The 50th Anniversary of the Point Reyes National Seashore (2012)

Over the past several years I have had the good fortune to visit and photograph some of the most beautiful spots on the planet, primarily, but not exclusively, in the western US.  If asked for advice, it would be easy for me to simplify the process to “go to a beautiful spot, wait for good light and perhaps a “moment” (e.g. weather) and snap away.”  So it is about me and the weather and some artistic vision and some luck.  

Not quite.  It is really about “the most beautiful spots on the planet,” and the realization that to keep the spots pristine and accessible, vast numbers of employees and volunteers expend huge efforts, often unnoticed and under-appreciated.

This is certainly true at the Point Reyes National Seashore, where I have hiked, taken classes and photographed many times.  Fifty years ago a few volunteers and thousands of hours of effort resulted in the creation of this National Seashore designation.  Today, the National Park Service and its partner, the non-profit Point Reyes National Seashore Association, work in concert to maintain this incredibly valuable resource in Northern California.

This blog then, is a commercial.  Come and visit, but also donate.  I took the following off the PRNSA web site:

“PRNSA is the primary nonprofit park partner working with the National Park Service at Point Reyes. As the only federally protected seashore on the West Coast, PRNSA's partnership in helping to fund critical preservation and restoration projects is both crucial and unique. We can't do this alone! The support of PRNSA members directly contributes to endangered species recovery and wildlife protection, habitat restoration, preservation of cultural and historic legacies, and environmental education programs for people of all ages. As a member, you will be protecting Point Reyes as a critical part of a healthy Bay Area ecosystem and as a beautiful park, rich in history, for you and future generations to explore and enjoy.”

Of course, all of our parks need support.  As the New Year comes in (tomorrow) it is a good time to reflect on how lucky we all are to have such resources for our children and ourselves. 

Check out the following web links:


To donate:


And the NPS site:


Near the end of my recent photography trip I met up with some friends near Casper, Wyoming to fish the North Platt – trout, catch & release.  The lodge gives out “25” logo hats to those anglers who land a 25 inch trout or better.   I am sure I hooked a 28 or 29 incher – a giant – but I didn’t land it – no hat.  Of course I (and my friends) have already signed on for same time, next year.  The “almost” gave me a taste of a truly great fish; I’ll definitely be back.  I love fly-fishing.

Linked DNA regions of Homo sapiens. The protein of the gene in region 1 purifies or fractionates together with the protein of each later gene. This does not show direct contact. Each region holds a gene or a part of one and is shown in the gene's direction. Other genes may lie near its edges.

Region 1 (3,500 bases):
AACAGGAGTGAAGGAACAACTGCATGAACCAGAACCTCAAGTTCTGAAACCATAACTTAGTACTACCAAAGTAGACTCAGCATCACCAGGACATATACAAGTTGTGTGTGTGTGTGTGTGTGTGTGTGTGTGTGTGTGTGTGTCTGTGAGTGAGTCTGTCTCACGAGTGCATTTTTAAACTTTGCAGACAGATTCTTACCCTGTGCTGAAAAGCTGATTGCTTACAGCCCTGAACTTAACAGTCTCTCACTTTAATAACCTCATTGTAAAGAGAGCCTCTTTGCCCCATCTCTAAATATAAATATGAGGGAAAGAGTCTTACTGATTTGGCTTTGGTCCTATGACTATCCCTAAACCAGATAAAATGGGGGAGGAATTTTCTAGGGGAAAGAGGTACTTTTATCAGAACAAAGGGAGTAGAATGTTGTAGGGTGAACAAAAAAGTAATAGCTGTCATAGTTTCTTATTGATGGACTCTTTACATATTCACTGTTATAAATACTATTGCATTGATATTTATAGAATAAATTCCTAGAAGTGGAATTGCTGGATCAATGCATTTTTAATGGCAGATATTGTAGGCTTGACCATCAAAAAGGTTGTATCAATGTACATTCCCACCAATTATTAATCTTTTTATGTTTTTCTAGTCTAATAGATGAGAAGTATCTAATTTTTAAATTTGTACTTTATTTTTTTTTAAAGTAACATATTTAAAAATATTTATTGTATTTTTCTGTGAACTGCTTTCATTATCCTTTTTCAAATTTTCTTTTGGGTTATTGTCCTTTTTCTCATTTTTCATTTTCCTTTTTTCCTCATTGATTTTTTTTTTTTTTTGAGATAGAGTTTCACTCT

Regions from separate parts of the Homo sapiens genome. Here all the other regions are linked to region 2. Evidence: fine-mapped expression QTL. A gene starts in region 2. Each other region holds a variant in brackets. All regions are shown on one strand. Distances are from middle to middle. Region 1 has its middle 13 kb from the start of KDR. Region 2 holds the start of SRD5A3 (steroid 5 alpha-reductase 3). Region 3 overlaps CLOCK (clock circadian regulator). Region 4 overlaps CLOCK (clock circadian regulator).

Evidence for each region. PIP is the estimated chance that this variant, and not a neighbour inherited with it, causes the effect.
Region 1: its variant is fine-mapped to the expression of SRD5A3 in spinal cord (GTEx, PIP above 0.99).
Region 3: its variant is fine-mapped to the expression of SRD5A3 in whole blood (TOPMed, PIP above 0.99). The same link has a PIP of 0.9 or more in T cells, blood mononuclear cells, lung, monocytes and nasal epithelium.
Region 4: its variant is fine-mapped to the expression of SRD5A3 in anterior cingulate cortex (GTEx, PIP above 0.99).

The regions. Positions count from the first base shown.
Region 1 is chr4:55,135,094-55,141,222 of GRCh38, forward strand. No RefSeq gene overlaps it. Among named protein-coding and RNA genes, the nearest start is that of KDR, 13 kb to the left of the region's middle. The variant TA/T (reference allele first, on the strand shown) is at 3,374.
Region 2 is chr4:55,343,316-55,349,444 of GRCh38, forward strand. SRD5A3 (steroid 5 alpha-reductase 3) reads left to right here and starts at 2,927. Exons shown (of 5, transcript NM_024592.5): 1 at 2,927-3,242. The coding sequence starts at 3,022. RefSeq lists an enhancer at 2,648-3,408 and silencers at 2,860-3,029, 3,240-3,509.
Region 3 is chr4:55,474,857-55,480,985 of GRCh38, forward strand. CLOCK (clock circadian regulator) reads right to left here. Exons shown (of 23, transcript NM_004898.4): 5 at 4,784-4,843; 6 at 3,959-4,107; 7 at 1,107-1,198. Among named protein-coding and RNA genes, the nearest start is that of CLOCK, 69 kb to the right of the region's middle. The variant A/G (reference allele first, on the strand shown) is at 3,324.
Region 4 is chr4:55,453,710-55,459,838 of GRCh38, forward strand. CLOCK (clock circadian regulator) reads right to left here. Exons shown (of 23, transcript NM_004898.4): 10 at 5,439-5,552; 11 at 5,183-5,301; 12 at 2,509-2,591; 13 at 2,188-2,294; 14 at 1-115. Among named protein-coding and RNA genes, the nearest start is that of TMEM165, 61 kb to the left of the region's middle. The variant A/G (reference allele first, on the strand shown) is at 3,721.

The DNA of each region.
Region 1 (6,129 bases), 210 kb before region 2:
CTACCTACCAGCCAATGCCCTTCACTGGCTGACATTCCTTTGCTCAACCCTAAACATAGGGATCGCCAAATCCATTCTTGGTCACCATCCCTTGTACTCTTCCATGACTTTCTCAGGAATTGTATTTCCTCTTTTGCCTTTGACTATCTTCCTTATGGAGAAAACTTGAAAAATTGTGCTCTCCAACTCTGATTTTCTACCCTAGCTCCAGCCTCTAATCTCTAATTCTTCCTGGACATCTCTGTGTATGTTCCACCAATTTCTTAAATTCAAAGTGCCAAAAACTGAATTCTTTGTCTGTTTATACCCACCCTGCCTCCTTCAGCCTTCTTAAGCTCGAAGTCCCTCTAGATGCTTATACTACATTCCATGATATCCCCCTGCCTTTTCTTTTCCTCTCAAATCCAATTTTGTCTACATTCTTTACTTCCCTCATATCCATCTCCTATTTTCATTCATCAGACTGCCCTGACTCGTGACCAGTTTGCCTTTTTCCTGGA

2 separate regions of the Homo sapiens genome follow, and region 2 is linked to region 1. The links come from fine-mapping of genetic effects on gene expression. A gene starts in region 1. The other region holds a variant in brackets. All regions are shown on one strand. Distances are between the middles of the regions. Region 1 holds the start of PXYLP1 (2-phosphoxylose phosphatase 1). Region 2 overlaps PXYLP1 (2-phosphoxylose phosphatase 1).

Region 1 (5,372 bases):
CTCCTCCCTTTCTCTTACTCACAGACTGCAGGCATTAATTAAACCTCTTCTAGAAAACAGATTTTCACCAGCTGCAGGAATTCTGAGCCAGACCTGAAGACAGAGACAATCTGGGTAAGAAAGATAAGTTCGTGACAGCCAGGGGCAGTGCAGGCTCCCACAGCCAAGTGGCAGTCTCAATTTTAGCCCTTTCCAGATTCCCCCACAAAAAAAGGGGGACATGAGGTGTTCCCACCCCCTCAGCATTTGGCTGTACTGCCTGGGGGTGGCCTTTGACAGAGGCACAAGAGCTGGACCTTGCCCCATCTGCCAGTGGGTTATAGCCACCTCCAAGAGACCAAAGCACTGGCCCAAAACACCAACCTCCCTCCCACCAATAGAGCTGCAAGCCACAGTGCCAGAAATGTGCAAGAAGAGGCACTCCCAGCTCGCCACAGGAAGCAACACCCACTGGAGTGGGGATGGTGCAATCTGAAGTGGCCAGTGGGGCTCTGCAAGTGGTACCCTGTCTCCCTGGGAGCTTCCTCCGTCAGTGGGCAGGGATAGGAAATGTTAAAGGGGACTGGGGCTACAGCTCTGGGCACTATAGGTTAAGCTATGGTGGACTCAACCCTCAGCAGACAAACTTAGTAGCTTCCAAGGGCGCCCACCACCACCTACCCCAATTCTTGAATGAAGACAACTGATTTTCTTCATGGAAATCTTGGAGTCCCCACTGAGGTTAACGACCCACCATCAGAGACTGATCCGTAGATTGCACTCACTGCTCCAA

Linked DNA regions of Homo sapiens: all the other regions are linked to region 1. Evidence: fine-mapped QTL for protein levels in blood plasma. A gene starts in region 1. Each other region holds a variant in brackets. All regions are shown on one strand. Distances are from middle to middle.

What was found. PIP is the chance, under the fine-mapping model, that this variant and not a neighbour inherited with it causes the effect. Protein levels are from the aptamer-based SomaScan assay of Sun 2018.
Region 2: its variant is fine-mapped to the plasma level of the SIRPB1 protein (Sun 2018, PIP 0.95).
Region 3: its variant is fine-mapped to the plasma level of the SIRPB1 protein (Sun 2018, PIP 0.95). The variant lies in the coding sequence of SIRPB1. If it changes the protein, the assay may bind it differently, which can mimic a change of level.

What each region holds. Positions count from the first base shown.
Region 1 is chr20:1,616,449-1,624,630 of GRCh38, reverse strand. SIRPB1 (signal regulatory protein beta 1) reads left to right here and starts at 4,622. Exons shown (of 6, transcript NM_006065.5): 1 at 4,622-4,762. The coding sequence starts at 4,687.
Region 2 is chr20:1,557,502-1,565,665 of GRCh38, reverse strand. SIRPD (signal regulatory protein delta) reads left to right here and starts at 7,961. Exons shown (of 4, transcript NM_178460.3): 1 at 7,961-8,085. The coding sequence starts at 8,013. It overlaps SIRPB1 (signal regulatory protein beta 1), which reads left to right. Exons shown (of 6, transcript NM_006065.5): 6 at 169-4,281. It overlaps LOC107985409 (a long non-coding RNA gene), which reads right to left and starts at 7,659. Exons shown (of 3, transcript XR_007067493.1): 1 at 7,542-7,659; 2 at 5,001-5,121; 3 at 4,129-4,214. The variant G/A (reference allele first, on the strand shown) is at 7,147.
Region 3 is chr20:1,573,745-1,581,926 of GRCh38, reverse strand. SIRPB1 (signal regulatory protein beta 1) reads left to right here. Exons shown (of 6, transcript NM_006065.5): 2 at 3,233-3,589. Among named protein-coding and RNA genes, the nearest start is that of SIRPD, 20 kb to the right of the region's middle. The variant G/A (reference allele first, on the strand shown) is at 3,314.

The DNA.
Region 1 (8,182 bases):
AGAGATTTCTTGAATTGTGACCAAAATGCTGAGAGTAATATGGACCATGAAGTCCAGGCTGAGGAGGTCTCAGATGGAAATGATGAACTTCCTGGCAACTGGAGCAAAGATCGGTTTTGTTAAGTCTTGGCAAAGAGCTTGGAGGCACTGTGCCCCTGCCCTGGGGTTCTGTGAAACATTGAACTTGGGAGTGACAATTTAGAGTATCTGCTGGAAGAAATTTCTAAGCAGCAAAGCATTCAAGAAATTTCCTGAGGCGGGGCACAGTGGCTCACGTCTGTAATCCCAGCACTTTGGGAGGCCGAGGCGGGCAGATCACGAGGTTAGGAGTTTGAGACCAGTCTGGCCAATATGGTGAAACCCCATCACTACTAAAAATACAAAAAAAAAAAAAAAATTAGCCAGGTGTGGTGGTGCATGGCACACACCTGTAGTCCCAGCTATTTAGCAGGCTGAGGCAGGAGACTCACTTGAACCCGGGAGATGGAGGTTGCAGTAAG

Photography is not dissimilar.  We look for the “25” but often have to settle for the 18 or 20.  We can seek out the best light (dawn and dusk), but can sometimes get skunked if dense cloud cover obscures the rising or setting sun.  More often the problem is a lack of drama or moment – we want some clouds, a rainbow, lightening, a storm, unexpected wildlife showing up in the scene, but no – we make do and still celebrate the beauty, but miss getting the “hat.”

I spent two weeks covering Cedar Breaks, Bryce, Coral Pink Dunes, the Pawnee ButtesThe Grand Tetons and Yellowstone.  Maybe my inspiration level was low, maybe it was too hot to get enthused, maybe my compositions just didn’t click.  Most of the time “photographic weather” remained elusive, spooking the fishing.

So I am putting up a few of my shots, but like fishing the North Platt, a “25er” will require a return visit (and not in July or August).

I took the Bryce Canyon photo in 2007, in fact several.  But I couldn’t connect with any.  This one in particular was too broad, covered too much. I tried multiple crops, and performed the usual Photoshop manipulations.  Nothing.  In retrospect I know I was influenced by pictures from other artists – big mistake.  There are tons of gorgeous cropped shots of individual or a few rock formations.  But for me that morning was not about small but about big.  As the sun came up the entire canyon opened up.  Recently I went back over my rejects (and there are many) and begin looking at this picture differently.  How about the whole thing?  Morning light just a moment before the first sun rays appear over the horizon.  An Olympic Stadium, the Roman Colosseum.  So I accepted the full monty, but now had another problem.  What about that aggravating small tree in the mid-foreground?  This breaks composition rules.  So I tried cropping it out but lost the “stadium” appearance that I wanted.  So I cloned it out:
Bryce Canyon
But now there was an unappealing rather large area of mostly “nothing” in the right foreground.  Okay, what about moving the tree?

Sitting in the lower right corner, it fits into the standard “rules.”  But I couldn’t see it there.  Out of place.  Did it really add value?  Finally I went back to my Colosseum comparison.  Where would I be sitting?  Right there in the middle foreground, taking in this spectacular view.  The tree is Me.  Bring on the Olympians.


Richard Gaston Photography